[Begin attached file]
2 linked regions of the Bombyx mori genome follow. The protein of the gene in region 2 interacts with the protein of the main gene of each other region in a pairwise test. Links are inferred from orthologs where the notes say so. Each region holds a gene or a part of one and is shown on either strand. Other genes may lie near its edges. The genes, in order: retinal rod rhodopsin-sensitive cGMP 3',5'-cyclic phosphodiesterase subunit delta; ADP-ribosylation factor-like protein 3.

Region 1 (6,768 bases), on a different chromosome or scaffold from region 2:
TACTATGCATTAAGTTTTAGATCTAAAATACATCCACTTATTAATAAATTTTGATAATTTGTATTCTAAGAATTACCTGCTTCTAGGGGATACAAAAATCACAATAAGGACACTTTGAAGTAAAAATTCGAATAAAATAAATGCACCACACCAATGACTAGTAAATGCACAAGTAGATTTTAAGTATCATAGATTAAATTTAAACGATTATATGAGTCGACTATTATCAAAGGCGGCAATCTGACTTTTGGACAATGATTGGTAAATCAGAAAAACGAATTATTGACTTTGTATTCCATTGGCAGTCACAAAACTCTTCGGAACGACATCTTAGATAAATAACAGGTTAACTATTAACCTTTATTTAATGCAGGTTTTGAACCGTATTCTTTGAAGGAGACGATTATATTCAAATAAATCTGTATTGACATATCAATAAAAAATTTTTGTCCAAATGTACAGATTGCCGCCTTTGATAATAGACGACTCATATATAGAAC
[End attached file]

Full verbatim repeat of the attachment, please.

2 linked regions of the Bombyx mori genome follow. The protein of the gene in region 2 interacts with the protein of the main gene of each other region in a pairwise test. Links are inferred from orthologs where the notes say so. Each region holds a gene or a part of one and is shown on either strand. Other genes may lie near its edges. The genes, in order: retinal rod rhodopsin-sensitive cGMP 3',5'-cyclic phosphodiesterase subunit delta; ADP-ribosylation factor-like protein 3.

Region 1 (6,768 bases), on a different chromosome or scaffold from region 2:
TACTATGCATTAAGTTTTAGATCTAAAATACATCCACTTATTAATAAATTTTGATAATTTGTATTCTAAGAATTACCTGCTTCTAGGGGATACAAAAATCACAATAAGGACACTTTGAAGTAAAAATTCGAATAAAATAAATGCACCACACCAATGACTAGTAAATGCACAAGTAGATTTTAAGTATCATAGATTAAATTTAAACGATTATATGAGTCGACTATTATCAAAGGCGGCAATCTGACTTTTGGACAATGATTGGTAAATCAGAAAAACGAATTATTGACTTTGTATTCCATTGGCAGTCACAAAACTCTTCGGAACGACATCTTAGATAAATAACAGGTTAACTATTAACCTTTATTTAATGCAGGTTTTGAACCGTATTCTTTGAAGGAGACGATTATATTCAAATAAATCTGTATTGACATATCAATAAAAAATTTTTGTCCAAATGTACAGATTGCCGCCTTTGATAATAGACGACTCATATATAGAAC